SBHD 639. Intervention Development and Implementation. 3 Hours.
Semester course; 3 lecture hours. 3 credits. Prerequisites: doctoral-level course work in research methods and health behavior theory; permission of instructor. The goal of this course is to provide students with knowledge and applied skills in the development and implementation of behavioral interventions to promote health and prevent disease. Students will receive training in evidence-based behavioral medicine approaches and best practice methods for effectively promoting behavior change in individuals and families. The course takes a sequential and hands-on approach in which students will learn about each step of the intervention development and implementation process and will gain experience applying what they learn to the development of their own intervention. Relevant methodological issues will be covered, with an emphasis on design and methods for randomized controlled trials testing individual-level behavioral interventions across settings. Students will learn to think critically about how to balance theory, empirically supported strategies and pragmatic considerations in the development and execution of intervention trials, with an emphasis on achieving maximum impact in their work. Course objectives will be achieved through lectures, experiential in-class activities, informal Q&A with PIs about their experiences developing and implementing intervention trials, student presentations, classroom discussion and written assignments that map on to key sections of a grant proposal.
SBHD 640. Seminar in Mixed Methods Research. 1 Hour.
Semester course; 1 lecture hour. 1 credit. Prerequisites: SBHD 609, SBHD 619 and SBHD 638, or permission of instructor. This course provides an overview of best practices in mixed methods research in the social and behavioral sciences and serves as a methods capstone course for SBS doctoral students who have completed the foundational research methods and applications in qualitative research methods courses.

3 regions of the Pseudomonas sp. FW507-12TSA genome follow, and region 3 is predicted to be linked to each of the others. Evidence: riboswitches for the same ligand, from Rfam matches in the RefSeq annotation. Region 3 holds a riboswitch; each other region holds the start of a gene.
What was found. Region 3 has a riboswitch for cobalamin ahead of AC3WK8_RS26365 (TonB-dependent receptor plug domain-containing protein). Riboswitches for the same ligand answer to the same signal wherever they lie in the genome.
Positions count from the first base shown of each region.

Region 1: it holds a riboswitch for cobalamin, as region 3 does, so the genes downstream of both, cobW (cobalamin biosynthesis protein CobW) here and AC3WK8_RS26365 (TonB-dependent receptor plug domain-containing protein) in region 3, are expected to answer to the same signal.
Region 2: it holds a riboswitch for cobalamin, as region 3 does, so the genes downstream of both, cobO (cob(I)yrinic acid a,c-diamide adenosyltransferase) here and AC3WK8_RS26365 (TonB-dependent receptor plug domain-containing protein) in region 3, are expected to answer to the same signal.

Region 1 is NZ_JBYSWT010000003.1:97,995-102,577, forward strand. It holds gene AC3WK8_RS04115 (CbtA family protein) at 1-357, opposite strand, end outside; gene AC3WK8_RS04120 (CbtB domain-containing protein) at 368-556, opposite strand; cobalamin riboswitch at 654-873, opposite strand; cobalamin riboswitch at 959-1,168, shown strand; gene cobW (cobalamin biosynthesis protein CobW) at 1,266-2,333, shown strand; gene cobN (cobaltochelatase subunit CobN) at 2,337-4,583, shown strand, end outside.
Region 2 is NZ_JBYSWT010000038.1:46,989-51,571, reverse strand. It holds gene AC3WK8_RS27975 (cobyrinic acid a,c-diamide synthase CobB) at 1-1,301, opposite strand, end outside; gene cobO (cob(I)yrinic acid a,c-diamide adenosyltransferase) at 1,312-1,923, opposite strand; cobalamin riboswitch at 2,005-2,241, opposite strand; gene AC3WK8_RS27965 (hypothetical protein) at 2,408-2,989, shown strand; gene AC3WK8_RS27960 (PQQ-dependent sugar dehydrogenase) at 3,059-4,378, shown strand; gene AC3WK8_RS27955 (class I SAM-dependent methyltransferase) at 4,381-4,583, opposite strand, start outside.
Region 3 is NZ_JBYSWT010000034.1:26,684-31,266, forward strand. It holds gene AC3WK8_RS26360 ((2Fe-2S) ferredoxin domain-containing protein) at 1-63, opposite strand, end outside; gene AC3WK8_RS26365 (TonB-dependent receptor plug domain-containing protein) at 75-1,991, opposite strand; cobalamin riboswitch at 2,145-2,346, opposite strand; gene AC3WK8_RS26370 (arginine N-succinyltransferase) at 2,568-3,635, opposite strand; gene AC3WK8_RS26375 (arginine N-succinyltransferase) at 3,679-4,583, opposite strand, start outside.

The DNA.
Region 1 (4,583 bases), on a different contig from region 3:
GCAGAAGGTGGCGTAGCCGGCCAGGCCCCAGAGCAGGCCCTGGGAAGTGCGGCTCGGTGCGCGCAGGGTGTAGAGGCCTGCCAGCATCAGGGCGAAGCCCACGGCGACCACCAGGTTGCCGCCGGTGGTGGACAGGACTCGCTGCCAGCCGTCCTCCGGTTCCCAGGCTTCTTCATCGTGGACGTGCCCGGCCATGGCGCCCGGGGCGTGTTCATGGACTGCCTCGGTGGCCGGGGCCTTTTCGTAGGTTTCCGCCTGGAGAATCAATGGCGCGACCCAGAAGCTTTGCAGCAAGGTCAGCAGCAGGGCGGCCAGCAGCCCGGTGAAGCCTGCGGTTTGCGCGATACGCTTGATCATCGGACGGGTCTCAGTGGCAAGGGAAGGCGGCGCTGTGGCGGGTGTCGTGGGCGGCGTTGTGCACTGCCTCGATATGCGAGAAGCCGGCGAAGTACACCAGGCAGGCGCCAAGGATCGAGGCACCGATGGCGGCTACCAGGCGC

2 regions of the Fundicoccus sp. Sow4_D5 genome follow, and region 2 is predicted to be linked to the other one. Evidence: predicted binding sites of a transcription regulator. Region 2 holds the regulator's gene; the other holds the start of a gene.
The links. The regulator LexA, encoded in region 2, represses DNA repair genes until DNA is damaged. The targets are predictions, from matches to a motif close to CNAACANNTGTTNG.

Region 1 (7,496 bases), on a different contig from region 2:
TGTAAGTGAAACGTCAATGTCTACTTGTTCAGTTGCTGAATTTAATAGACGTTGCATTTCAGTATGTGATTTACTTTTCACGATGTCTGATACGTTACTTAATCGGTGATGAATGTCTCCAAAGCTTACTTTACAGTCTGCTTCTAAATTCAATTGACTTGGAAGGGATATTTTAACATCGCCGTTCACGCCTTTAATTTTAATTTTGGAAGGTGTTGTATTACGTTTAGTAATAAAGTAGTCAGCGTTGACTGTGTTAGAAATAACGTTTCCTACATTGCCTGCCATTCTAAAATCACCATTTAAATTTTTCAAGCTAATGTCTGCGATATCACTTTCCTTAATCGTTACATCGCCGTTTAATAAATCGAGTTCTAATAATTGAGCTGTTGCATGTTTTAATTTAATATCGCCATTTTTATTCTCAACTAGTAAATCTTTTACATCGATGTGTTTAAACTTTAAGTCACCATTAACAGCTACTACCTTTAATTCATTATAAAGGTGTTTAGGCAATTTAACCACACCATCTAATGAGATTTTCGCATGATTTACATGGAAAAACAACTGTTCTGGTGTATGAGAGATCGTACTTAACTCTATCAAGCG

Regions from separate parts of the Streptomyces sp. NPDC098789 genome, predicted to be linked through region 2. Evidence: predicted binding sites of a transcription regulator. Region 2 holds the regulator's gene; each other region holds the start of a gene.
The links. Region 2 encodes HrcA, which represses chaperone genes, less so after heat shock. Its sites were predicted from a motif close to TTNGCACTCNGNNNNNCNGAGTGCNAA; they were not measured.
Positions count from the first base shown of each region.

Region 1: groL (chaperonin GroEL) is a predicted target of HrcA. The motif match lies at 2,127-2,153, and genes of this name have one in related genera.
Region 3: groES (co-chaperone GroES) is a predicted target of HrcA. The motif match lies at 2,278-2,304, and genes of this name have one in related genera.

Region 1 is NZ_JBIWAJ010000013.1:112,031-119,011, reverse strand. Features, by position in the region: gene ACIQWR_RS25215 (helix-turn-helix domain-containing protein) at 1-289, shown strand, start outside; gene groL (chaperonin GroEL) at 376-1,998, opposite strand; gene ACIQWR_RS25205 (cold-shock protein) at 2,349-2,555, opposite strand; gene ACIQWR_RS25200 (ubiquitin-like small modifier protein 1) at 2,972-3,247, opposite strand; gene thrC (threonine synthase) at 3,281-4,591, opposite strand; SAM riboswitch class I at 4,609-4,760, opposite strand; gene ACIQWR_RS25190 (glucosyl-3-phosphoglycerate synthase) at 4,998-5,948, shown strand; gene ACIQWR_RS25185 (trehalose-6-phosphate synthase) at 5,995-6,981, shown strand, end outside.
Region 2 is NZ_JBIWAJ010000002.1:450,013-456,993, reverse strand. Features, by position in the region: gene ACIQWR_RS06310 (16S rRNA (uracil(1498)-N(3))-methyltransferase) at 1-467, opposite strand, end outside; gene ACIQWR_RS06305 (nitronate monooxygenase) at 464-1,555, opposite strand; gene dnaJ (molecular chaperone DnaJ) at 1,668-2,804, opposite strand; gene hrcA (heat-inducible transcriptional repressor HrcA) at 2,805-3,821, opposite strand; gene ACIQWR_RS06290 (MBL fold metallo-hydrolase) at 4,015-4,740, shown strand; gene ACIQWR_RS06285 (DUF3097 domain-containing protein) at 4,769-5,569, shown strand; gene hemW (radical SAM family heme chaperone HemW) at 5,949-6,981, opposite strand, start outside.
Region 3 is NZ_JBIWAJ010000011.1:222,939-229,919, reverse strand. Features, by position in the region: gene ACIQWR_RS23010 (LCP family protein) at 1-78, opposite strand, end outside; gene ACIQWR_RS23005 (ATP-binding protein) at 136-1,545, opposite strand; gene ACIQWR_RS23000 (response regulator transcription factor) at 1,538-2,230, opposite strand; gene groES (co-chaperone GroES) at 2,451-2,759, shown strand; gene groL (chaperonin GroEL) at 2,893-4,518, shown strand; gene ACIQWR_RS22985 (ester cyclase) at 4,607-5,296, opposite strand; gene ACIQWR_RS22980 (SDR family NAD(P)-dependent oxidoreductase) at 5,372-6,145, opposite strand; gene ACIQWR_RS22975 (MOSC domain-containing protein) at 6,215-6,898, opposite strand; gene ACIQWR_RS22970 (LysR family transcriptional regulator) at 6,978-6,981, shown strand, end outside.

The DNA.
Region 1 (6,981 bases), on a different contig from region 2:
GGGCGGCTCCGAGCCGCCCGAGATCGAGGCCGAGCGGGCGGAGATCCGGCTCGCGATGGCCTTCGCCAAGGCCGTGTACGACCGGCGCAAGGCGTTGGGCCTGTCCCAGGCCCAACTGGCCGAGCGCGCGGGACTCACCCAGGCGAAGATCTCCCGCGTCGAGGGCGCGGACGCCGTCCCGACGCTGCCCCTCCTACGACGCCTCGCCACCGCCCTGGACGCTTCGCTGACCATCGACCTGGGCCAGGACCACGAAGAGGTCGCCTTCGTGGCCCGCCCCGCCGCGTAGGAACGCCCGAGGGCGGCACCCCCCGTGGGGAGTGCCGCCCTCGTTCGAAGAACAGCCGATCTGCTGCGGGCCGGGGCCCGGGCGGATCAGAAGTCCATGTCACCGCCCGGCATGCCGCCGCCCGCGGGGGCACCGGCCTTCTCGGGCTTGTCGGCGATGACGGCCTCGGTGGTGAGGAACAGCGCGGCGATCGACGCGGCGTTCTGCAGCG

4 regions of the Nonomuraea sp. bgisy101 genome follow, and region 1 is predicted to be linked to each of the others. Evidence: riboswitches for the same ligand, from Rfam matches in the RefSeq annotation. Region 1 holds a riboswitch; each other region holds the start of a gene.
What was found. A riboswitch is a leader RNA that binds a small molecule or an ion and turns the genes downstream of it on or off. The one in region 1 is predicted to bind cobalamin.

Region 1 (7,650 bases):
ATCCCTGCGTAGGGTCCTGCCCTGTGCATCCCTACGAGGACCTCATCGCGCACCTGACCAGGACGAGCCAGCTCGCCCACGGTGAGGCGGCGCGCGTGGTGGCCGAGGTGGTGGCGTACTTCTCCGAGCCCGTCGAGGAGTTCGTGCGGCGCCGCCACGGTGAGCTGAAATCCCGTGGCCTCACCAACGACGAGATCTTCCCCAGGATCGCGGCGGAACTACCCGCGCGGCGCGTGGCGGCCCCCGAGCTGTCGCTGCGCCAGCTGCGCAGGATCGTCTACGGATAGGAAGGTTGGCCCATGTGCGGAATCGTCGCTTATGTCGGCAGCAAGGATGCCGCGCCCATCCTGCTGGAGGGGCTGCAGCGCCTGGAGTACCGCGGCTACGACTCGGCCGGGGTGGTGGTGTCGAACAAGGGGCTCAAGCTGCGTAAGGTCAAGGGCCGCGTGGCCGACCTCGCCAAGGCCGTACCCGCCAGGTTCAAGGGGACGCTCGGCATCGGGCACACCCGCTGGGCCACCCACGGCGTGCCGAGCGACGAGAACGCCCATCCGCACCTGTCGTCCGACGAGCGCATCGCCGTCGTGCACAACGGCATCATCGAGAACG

SBHD 690. Departmental Seminar. 1 Hour.
Semester course; 1 lecture hour. 1 credit. Students and faculty meet weekly to discuss new research and literature in the field of social and behavioral health. Talks given by students and faculty will cover recent articles and trends in the field. Graded as S/U/F.
SBHD 691. Special Topics. 0.5-4 Hours.
Semester course; 0.5-4 lecture hours. 0.5-4 credits. Lectures, tutorial, workshops and/or library assignments in selected areas of advanced study which are not available in other courses or as part of the research training. Graded as S/U/F.
SBHD 692. Special Topics. 3 Hours.
Semester course; 3 lecture hours. 3 credits. This letter-graded course will include lectures and other activities in areas of advanced study which are not available in other courses or as part of research training.
SBHD 693. SBHD Internship. 1-3 Hours.
Semester course. variable hours (60 hours per credit). 1-3 credits. Students will spend 60 to 180 hours in a planned, supervised experience with a community agency. Such agencies might include a local free clinic or other nonprofit organization, such as the American Cancer Society, or a local, state or federal public health agency. Graded as S/U/F.
SBHD 694. MPH Project. 1-6 Hours.
Semester course; variable hours. 1-6 credits. Each student will complete a research project that demonstrates the application of the knowledge acquired in the M.P.H. program. The student will answer one or more relevant research questions. The final product is a scholarly written report of publishable quality. A proposal must be submitted for approval and credits are assigned commensurate with the complexity of the project. Arrangements are made directly with the faculty adviser. Graded as S/U/F.
SBHD 695. Independent Study. 1-3 Hours.
Semester course; 1-3 independent study hours. 1-3 credits. Provides the opportunity for students to explore a special topic of interest under the direction of a faculty member. A proposal for a course of study must be submitted to and approved by the program director of the social and behavioral science doctorate; credits will be assigned commensurate with the complexity of the project. Arrangements are made directly with the appropriate faculty member and the program director. Graded as S/U/F.
SBHD 697. Directed Research in Social and Behavioral Health. 1-15 Hours.
Semester course; variable hours. 1-15 credits. Requires students to conduct and prepare a written dissertation under the guidance of a faculty committee. The dissertation is written in traditional academic style and must be orally defended. Students must be continually enrolled in this course until successfully completed and approved. A minimum of 9 credits of this course must be taken to complete the degree. Graded as Pass/Fail.